In general, I suppose this is one of the things which makes Rebol such a different paradigm to Lisp. In most Lisps, everything starts out its life as code, and macros let you intercept and modify the parsed AST before it’s evaluated. This makes syntax sugar trivial, since it merely modifies the AST some more. But in Rebol, it’s more idiomatic to create bits of data, then evaluate them as code. And this makes it difficult to introduce syntax sugar, since it’s desirable for that data to be able to store any code verbatim. (On the other hand, it makes dialecting much more natural, for the reasons you mentioned.)

(Incidentally, the article which originally started me along this train of thought was yours on Rebol vs Lisp macros, so thanks for writing that!)

This feels very similar to the way I was thinking about it, especially this line you quoted:

blocks are already un-evaluated by default. The non-quoted version would be paren!

My objection was a little different to theirs though. I agree that, if we have quoting at all, it’s perfectly sensible to allow for quoting anything, including blocks. My question was: if we have quoting, why do blocks exist at all?

I suspected it might have been something like this. But, since Ren-C is willing to rethink so much of Rebol, I was wondering why it didn’t rethink this as well.

1 Like

Further on this point: note that when you use variables, that "shields you from evaluation"... in the sense that the variable fetch uses up the evaluation, giving you the unevaluated result of the variable contents:

>> animal: 'zebra
== zebra

>> if animal = 'zebra [print {It's a zebra.}]
It's a zebra.

But when you are using the API, you don't have this step.

REBVAL* animal = rebValue("'zebra");

rebElide("if", animal, "= 'zebra [print {It's a zebra.}]");

The animal is a C variable, not a Rebol-variable as WORD!. Hence it's spliced into the code as-is without protection via its "name". So it's as if you wrote:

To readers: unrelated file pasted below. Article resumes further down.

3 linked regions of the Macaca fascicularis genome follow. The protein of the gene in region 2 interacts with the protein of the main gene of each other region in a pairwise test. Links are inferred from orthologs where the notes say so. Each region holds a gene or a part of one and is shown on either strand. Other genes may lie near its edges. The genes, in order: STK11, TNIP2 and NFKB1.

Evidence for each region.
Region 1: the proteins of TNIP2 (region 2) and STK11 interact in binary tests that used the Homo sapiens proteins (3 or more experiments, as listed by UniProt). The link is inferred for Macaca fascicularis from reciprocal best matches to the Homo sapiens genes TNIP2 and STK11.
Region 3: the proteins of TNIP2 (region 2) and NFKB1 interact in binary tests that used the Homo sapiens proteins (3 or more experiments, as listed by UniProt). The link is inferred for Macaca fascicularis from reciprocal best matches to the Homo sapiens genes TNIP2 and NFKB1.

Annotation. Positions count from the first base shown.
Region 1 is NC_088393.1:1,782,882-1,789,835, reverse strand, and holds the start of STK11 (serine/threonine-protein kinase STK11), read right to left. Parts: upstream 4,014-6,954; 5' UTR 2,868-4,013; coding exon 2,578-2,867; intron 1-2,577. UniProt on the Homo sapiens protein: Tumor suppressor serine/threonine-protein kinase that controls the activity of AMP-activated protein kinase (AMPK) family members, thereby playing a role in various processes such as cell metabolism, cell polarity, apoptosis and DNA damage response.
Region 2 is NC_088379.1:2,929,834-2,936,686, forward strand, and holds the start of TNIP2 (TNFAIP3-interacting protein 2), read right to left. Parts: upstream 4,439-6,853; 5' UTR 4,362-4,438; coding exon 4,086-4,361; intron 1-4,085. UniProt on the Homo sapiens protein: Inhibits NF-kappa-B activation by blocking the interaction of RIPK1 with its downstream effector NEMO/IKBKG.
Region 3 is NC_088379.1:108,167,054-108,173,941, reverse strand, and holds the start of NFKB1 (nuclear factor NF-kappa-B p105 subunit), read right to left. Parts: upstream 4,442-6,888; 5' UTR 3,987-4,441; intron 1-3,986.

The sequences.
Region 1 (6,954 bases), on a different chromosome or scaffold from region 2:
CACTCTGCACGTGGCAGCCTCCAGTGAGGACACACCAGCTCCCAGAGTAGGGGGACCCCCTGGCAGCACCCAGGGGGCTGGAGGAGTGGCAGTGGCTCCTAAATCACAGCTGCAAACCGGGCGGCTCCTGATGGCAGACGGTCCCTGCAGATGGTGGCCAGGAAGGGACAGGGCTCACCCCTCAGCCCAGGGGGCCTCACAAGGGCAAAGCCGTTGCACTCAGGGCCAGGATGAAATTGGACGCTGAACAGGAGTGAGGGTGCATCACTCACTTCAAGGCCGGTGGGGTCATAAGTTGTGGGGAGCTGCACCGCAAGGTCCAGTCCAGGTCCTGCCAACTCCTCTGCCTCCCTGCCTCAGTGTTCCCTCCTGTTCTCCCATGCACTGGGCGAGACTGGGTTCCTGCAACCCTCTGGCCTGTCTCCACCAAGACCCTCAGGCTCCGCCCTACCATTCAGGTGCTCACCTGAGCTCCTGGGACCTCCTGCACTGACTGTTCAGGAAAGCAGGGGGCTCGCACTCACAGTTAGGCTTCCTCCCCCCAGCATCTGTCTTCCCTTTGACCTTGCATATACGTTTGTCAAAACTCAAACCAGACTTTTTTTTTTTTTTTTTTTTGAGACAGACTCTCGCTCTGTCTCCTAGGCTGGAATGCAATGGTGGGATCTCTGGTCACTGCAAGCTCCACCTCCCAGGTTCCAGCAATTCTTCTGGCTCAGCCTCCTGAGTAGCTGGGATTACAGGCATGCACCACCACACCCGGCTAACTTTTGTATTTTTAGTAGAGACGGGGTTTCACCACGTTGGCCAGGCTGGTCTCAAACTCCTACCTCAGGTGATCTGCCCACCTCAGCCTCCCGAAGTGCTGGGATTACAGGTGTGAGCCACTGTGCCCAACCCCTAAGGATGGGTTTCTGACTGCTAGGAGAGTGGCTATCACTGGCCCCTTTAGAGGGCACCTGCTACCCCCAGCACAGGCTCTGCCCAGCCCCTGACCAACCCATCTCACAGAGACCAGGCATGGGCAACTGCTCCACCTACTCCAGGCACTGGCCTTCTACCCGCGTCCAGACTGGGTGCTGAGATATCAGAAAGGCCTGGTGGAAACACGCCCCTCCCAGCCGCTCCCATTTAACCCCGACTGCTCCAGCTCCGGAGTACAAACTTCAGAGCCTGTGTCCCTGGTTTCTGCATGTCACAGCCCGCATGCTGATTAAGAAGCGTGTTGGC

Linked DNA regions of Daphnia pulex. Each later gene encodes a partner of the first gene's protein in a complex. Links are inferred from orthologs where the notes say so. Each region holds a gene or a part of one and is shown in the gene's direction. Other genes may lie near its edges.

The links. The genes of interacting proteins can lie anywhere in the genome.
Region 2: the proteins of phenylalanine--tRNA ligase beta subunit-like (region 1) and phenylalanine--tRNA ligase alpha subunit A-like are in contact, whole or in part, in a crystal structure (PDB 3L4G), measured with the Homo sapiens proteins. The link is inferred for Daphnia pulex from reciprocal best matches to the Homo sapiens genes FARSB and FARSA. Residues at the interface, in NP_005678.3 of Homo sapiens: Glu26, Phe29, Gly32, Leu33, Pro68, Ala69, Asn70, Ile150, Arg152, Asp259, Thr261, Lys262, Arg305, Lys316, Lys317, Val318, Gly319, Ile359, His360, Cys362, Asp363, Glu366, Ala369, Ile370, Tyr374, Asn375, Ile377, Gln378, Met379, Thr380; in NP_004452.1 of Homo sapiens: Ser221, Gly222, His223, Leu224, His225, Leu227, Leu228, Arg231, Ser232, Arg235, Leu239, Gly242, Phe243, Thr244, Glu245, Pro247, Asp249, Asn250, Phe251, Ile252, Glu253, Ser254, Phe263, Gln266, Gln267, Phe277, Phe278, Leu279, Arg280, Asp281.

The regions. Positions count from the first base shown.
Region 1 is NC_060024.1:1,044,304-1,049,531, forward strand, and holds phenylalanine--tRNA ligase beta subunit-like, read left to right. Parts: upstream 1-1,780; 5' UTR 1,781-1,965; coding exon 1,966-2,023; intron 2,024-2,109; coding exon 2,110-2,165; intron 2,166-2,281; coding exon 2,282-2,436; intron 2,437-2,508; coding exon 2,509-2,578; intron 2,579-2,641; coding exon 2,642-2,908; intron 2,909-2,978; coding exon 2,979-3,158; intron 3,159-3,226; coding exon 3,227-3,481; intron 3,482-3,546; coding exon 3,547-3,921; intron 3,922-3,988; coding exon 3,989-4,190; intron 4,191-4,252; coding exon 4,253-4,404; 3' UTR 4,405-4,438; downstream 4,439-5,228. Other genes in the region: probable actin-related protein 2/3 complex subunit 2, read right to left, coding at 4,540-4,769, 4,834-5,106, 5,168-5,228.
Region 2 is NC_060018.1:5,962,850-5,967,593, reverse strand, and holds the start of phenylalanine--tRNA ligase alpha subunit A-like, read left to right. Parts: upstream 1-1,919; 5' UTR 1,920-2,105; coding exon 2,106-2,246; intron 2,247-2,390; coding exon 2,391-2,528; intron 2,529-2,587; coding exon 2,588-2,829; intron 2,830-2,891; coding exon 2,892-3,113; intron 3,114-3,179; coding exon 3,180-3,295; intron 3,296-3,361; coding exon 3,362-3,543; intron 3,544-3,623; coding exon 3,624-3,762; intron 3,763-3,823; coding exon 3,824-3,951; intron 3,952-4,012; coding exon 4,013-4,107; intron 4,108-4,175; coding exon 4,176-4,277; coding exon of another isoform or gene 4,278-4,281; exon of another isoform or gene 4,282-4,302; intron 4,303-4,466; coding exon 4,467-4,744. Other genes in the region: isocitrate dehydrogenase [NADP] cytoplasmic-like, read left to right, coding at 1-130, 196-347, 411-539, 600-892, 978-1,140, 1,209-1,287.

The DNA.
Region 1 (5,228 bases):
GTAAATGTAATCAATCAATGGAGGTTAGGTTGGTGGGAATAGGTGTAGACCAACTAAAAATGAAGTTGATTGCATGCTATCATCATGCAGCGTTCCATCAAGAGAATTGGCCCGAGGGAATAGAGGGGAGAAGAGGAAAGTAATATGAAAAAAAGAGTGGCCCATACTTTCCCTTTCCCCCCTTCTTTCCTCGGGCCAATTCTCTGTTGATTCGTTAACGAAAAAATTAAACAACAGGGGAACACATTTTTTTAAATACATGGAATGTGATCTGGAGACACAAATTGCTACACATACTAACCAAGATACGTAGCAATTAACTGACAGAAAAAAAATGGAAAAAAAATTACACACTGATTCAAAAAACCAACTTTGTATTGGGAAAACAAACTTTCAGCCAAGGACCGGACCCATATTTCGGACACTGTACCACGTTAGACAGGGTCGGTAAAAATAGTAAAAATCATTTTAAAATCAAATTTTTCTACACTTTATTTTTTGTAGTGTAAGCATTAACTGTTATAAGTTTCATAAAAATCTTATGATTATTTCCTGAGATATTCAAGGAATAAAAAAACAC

eval compose [if (animal) = 'zebra [print {It's a zebra.}]]
eval [if zebra = 'zebra [print {It's a zebra.}]]

So you'll get something like a zebra-is-undefined error, because it will look up the first zebra as a WORD! variable under evaluation.

An advantage to arbitrary quoting is that you can get that same protection you would have gotten from a variable reference on a value regardless of what it is. Ren-C's COMPOSE can transfer quoting or quasi levels from GROUP!s onto the spliced items:

eval compose [if '(animal) = 'zebra [print {It's a zebra.}]]
eval [if 'zebra = 'zebra [print {It's a zebra.}]]

In the API, this can be done with a quoting instruction:

rebElide("if", rebQ(animal), "= 'zebra [print {It's a zebra.}]");

Regardless of what animal is (INTEGER!, GROUP!, BLOCK!, something already QUOTED!, etc.) you get that one step of quote, and you may not know if you need it or not. This is just another facet beyond the applications of quoting to arbitrary meanings in dialects.

Note that Ren-C's COMPOSE has some other tricks up its sleeve, e.g. transferring colons onto things that support them:

>> compose [(animal): "not a good pet"]
== [zebra: "not a good pet"]
1 Like

Actually, you know what, I’ve just noticed that a situation like this exists already:

>> [{a b c}]      
== ["a b c"]

So… if we’re fine with this, why are we not fine with ['(a b c)] being printed as [[a b c]]?

(One possible answer is that blocks are a lot more common than strings. Which is fine, but feels a little unsatisfying.)

Oh, this is clever! And an additional justification for GET-GROUP! and SET-GROUP!.

It's not just a matter of printing...

The behavior of quoted items is that they drop one quote level under evaluation.

But we don't want blocks to have evaluator behavior. They evaluate to themselves.

>> [a b c]
== [a b c]

This is integral to their character. So if they were simply a rendering of '(a b c) then we'd expect them to drop the quote under evaluation:

>> [a b c]
== (a b c)   ; if [a b c] was '(a b c) under the hood
1 Like

A-ha! This is the kind of fundamental reason I was looking for. Thanks!

(And thanks more generally for your patience with me, too.)

And on reflection this makes perfect sense… you want to be able to do things like, say, COMPOSEing one block into another:

>> code: [print "It works!"]
== [print "It works!"]

>> composed: compose [if 1 = 1 (code)]           
== [if 1 = 1 [print "It works!"]]

>> eval composed
It works!
; first in pack of length 1

But if BLOCK!s were merely quoted GROUP!s, then under assignment they would decay to a GROUP!, and then COMPOSE wouldn’t do what you want.

(Again, I’ll link this to the way Rebol works — its ‘macros’ take care of evaluation, so you need to be able to pass BLOCK!s into functions, however deep they’re nested. By contrast, Lisp has true macros which take unquoted arguments, so dropping one quoting level isn’t just acceptable, but actually vital. It’s always interesting to retrain one’s brain to a different paradigm!)